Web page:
Why is everyone telling you to “create a discussion” on Twitter? And “engage your audience” on GoodReads? And “encourage dialogue” on FaceBook?
Marketing in the digital era is about building community; this is why we are exhorted to “start a discussion” on twitter and interact on FB and Goodreads. This is no different from checking in at the fandom comms on LJ regularly, even just to comment on a poll or help with a fic!search. It’s not about getting your name out there, but about showing people that you are invested.
So for writers of original fiction, it all boils down to building a community of readers/fans who like your writing and want to keep up with what you write. There is an element of “cult of personality” to it, sure, but it is not necessary; and on the flip side, some writers don’t give a flying hoot about community, they just want their books to stand on their own. It’s all good. We’ve got room for diversity, y’all!
Back to the point though: if you want to build an online community, you have to work at it, at least a little. Joining your local Toastmasters isn’t going to do it for you. So what is? Advice abounds! Do this! Do that! Tweet those! Post these! It’s endless, and there is a lot to be learned, and I see writers absolutely freaking out thinking that somehow, they are doin it rong. But honestly, that’s (nearly) impossible, as long as you are doing it.
But if you don’t believe me, take a look at fandom. Fandom is ginormous, flexible, diverse, and unique, but even so, every fan has a home. Every home is different, but somehow everyone finds their place, somewhere.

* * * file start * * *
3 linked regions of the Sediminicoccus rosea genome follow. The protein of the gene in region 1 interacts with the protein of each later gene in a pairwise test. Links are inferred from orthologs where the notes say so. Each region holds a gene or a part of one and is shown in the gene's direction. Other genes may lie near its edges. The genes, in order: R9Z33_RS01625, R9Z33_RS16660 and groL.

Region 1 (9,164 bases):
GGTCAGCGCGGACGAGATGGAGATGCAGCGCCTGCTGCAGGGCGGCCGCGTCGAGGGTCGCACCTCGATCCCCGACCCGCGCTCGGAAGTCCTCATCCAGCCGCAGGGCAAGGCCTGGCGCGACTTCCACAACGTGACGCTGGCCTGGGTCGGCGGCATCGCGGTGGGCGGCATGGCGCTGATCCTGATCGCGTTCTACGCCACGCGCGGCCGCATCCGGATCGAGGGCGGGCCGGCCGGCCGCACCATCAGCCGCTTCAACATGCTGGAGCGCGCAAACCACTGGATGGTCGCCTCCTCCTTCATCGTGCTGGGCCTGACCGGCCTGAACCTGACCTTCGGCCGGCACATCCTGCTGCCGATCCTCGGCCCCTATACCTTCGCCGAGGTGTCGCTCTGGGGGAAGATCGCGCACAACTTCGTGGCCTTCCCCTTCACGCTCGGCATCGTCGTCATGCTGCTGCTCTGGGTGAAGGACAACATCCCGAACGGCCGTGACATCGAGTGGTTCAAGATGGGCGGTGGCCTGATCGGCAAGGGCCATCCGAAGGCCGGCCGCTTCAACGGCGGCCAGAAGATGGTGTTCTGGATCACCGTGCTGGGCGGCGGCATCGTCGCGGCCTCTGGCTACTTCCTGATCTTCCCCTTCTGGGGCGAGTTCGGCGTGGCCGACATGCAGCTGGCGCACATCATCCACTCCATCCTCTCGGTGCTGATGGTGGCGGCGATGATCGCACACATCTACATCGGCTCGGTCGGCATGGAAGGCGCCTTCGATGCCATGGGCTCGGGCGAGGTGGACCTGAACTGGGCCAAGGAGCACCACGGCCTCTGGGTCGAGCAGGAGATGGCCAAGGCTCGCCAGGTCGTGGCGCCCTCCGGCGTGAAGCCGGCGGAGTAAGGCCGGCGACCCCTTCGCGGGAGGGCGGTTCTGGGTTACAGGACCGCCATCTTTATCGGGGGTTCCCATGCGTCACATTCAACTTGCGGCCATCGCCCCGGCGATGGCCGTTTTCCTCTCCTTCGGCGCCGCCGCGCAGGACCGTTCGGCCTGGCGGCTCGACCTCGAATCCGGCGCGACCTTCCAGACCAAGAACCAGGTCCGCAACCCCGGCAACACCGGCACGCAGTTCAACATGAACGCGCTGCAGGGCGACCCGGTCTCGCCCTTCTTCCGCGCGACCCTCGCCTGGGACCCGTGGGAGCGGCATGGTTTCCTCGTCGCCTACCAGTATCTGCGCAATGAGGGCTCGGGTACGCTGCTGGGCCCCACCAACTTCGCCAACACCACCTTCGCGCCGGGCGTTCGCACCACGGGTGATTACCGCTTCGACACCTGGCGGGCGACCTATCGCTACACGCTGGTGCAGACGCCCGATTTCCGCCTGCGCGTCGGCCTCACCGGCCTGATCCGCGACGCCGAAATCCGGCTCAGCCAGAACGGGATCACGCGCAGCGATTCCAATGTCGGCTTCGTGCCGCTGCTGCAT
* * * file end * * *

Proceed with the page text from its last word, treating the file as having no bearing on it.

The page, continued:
Also, note that fans don’t care about the platform, if it serves their needs (there are still some fandoms like the Professionals and X-Files with strong Yahoo-groups only fan bases, despite being nearly ten years behind the times; they like where they are, the end). So it doesn’t matter which is better, Twitter or Facebook or MySpace (or LiveJournal or dreamwidth), what matters is that you reach the people you want to draw into your community.
It may also mean that, as is recommended when “joining” a new fandom, you hide out and lurk for a while. Figure out what people like, what they don’t like, and what the relationships are. Find “your people,” the ones you relate to and who share your interests. Build from there.
It’s pretty easy, if you enjoy yourself. And that is the most important lesson fandom has taught me: do what you love, and the rest will follow.